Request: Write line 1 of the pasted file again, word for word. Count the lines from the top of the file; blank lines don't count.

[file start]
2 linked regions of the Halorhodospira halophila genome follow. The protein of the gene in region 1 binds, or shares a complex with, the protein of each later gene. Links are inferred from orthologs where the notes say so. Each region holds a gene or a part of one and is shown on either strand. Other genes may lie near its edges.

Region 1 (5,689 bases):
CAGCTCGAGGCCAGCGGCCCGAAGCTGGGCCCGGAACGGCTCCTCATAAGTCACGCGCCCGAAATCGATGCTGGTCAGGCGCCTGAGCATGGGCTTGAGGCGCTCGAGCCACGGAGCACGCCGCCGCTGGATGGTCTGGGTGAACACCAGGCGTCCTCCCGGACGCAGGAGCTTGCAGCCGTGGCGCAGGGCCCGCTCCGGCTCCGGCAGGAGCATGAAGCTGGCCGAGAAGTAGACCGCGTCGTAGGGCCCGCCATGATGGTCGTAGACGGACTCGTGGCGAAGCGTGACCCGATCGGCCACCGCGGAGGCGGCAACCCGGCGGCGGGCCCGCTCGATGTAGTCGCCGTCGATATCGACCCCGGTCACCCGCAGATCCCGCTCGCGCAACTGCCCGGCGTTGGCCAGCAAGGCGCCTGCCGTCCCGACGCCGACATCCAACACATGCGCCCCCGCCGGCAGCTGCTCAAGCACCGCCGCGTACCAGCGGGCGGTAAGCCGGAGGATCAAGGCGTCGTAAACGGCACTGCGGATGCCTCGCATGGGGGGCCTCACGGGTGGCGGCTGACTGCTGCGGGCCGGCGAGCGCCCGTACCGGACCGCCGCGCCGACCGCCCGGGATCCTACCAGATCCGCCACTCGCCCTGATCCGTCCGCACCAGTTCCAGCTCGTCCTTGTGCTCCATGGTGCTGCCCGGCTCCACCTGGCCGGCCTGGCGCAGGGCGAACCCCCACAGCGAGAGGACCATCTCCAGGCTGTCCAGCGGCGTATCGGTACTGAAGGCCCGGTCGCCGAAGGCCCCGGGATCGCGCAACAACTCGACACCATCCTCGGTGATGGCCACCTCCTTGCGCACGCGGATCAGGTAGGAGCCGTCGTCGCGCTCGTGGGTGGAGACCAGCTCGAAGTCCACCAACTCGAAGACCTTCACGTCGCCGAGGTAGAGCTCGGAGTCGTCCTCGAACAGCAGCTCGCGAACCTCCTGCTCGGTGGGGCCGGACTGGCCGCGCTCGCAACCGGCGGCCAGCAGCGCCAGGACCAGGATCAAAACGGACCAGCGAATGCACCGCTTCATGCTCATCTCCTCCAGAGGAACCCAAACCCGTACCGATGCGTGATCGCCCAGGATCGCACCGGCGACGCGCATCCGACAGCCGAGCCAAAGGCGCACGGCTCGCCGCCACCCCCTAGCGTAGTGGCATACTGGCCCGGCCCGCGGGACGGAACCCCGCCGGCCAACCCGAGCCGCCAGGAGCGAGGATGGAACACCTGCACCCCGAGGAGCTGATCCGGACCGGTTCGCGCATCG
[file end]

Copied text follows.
2 linked regions of the Halorhodospira halophila genome follow. The protein of the gene in region 1 binds, or shares a complex with, the protein of each later gene. Links are inferred from orthologs where the notes say so. Each region holds a gene or a part of one and is shown on either strand. Other genes may lie near its edges.